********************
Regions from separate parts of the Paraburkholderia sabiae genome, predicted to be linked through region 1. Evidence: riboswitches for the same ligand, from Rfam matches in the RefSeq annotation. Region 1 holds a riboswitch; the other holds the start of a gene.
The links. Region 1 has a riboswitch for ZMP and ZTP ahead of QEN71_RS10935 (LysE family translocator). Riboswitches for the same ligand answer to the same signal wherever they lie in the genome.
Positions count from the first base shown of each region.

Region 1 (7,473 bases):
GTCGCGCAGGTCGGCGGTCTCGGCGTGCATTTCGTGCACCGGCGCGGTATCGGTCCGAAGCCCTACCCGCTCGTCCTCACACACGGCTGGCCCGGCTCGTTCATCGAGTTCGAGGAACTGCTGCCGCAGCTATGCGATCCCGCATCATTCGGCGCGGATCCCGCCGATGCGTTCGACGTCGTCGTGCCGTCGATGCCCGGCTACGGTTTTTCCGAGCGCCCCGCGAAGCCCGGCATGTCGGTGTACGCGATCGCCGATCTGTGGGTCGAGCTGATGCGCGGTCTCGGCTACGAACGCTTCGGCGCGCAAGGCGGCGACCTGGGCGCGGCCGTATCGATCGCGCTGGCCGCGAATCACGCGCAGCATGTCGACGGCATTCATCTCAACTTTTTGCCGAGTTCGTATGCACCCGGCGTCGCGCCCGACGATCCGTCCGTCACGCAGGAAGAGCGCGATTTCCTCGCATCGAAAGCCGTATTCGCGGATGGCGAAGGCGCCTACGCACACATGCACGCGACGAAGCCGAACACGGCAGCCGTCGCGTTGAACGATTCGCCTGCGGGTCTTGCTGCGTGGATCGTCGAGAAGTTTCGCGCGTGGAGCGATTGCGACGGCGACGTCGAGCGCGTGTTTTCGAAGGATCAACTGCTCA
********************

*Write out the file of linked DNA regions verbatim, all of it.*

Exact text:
Regions from separate parts of the Paraburkholderia sabiae genome, predicted to be linked through region 1. Evidence: riboswitches for the same ligand, from Rfam matches in the RefSeq annotation. Region 1 holds a riboswitch; the other holds the start of a gene.
The links. Region 1 has a riboswitch for ZMP and ZTP ahead of QEN71_RS10935 (LysE family translocator). Riboswitches for the same ligand answer to the same signal wherever they lie in the genome.
Positions count from the first base shown of each region.

Region 1 (7,473 bases):
GTCGCGCAGGTCGGCGGTCTCGGCGTGCATTTCGTGCACCGGCGCGGTATCGGTCCGAAGCCCTACCCGCTCGTCCTCACACACGGCTGGCCCGGCTCGTTCATCGAGTTCGAGGAACTGCTGCCGCAGCTATGCGATCCCGCATCATTCGGCGCGGATCCCGCCGATGCGTTCGACGTCGTCGTGCCGTCGATGCCCGGCTACGGTTTTTCCGAGCGCCCCGCGAAGCCCGGCATGTCGGTGTACGCGATCGCCGATCTGTGGGTCGAGCTGATGCGCGGTCTCGGCTACGAACGCTTCGGCGCGCAAGGCGGCGACCTGGGCGCGGCCGTATCGATCGCGCTGGCCGCGAATCACGCGCAGCATGTCGACGGCATTCATCTCAACTTTTTGCCGAGTTCGTATGCACCCGGCGTCGCGCCCGACGATCCGTCCGTCACGCAGGAAGAGCGCGATTTCCTCGCATCGAAAGCCGTATTCGCGGATGGCGAAGGCGCCTACGCACACATGCACGCGACGAAGCCGAACACGGCAGCCGTCGCGTTGAACGATTCGCCTGCGGGTCTTGCTGCGTGGATCGTCGAGAAGTTTCGCGCGTGGAGCGATTGCGACGGCGACGTCGAGCGCGTGTTTTCGAAGGATCAACTGCTCA